Let’s be realistic, counter-trafficking teams will never be as effective as the proactive and flexible networks of outlaws that violate the rights of millions of people each year. The ‘bad guys’ operate without the same financial limitations such as bureaucratic red tape and donor criteria, and take advantage of patchy and often uncoordinated border surveillance that is chronically untrained in detecting trafficking in persons. Non-governmental organisations (NGOs) involved in the fight against human trafficking—and in direct contact with presumed victims (their status is not assessed until at a stage later than this initial contact)—are in a diametrically opposite situation. They must carefully abide by the national and international legal frameworks that their criminal antagonists ignore. Donors and national authorities operate within the constraints of geographic target areas and funding cycles. Since counter-trafficking actors neither create the markets nor devise the routes for trafficking, their strategic cross-border (or long distance) partnerships are always a few steps behind the traffickers, if not many steps behind, and rarely efficient.
In counter-child-trafficking projects, we have learnt that ‘strategically working in parallel’1 to traffickers is one way of effectively challenging the various advantages that traffickers offer to people. The more that NGO counter-trafficking teams can mirror the trends that are affecting people at high risk of trafficking in the real world, the better they can detect and protect victims, prevent re-trafficking, exchange intelligence that can eventually be used to support prosecutions and collect first-hand information for advocacy campaigns.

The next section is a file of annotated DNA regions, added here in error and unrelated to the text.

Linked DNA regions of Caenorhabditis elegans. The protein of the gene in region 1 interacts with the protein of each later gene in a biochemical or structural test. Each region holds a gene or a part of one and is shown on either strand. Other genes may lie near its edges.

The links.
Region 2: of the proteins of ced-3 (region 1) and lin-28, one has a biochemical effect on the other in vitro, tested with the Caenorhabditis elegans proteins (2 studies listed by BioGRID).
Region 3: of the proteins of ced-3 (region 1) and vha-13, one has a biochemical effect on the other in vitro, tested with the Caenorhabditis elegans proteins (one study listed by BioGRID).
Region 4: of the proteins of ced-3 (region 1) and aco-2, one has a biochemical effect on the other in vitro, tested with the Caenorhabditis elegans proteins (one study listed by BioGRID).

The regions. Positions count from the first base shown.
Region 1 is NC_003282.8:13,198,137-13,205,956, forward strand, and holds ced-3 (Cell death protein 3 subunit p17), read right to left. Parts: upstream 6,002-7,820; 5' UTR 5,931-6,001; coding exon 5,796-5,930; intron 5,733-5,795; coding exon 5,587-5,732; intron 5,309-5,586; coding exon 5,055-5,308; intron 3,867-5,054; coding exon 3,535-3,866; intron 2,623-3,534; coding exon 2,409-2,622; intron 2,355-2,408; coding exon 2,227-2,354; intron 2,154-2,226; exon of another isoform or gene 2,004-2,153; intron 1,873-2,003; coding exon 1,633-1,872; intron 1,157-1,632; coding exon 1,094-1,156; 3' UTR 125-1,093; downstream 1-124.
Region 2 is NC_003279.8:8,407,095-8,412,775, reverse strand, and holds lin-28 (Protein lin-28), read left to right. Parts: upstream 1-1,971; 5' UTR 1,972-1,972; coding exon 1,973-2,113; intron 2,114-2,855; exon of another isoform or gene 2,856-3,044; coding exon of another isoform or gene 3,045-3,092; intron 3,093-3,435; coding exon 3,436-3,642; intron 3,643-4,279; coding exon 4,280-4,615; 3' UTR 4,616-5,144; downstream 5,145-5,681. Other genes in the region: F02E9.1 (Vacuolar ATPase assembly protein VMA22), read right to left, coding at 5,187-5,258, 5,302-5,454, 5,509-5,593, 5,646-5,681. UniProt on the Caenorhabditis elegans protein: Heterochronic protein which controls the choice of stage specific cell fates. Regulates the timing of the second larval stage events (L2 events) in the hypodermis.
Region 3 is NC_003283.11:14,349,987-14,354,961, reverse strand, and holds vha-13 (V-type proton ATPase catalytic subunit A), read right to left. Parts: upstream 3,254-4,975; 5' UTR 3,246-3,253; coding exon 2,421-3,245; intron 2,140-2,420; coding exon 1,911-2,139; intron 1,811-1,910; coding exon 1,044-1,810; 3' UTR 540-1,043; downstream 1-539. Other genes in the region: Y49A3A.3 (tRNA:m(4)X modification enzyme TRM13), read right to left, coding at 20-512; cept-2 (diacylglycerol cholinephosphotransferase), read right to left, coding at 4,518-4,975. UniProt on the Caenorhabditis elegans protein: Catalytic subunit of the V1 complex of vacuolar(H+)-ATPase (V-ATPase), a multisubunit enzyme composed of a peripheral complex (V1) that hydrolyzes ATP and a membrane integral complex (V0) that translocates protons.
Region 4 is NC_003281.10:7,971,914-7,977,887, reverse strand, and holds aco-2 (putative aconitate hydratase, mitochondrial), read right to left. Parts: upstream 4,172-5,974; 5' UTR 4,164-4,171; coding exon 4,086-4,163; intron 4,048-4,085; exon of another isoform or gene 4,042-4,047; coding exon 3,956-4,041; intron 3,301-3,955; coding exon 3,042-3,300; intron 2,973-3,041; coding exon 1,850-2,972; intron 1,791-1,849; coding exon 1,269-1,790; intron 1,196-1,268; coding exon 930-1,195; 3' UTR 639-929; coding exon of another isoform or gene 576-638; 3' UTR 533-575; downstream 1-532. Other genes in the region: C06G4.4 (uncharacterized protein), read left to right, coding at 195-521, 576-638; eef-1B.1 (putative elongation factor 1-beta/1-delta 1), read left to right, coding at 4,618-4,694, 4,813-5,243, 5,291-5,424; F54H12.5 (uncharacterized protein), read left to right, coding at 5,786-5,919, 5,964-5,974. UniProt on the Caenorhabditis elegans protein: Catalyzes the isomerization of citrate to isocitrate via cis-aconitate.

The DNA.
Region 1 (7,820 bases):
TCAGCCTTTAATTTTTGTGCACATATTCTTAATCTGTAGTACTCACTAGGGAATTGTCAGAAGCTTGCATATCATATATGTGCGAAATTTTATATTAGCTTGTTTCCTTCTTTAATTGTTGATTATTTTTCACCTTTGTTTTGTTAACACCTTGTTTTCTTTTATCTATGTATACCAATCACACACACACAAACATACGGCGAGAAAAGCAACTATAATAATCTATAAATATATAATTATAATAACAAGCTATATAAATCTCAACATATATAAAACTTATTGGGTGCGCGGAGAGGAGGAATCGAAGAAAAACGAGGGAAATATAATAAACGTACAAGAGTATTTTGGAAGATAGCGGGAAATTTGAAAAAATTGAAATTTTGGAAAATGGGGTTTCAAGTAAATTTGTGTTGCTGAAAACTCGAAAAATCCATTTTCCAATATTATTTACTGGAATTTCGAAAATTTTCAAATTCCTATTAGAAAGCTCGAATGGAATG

This strategy of working in parallel is tailored to the population at risk of being trafficked and to presumed victims. If traffickers abuse trust and use deception, then social workers must (re)build relationships of trust with vulnerable children (and their families) or adults. Since a criminal venture involving exploitation can last for years, services providing protection and assistance must also be available over the long term. Traffickers can badly damage their victim’s sense of identity and self-confidence, and therefore project teams have to be able to accompany survivors in redeveloping their confidence and levels of agency. Exactly like traffickers, counter-trafficking teams should work across borders, often between less and more developed countries, and form complex networks, well-rooted in local communities. There are numerous other examples of how the counter-trafficking response should match the traffickers’ tactics.
Following the logic of working strategically in parallel to traffickers, international donors should invest in counter-balancing powerful criminal organisations. But what donor today is able to quickly provide financial support so that a situation analysis is undertaken as soon as a new transit route is detected (or a new pattern of recruitment or exploitation)? Which donor is able to support services and salaries in a coordinated way in countries of origin, transit and destination, especially if these countries are in different political and financial zones (for example, inside and outside the European Union (EU), which has separate budget lines supporting anti-trafficking work along a single route)? Which institution will ensure ten years of modus operandi—to go the distance that is required to ensure appropriate case management of children and young people who have suffered from some of the worst forms of exploitation and abuse? Ten million US dollars might even not be enough for one single ten-year counter-child-trafficking project.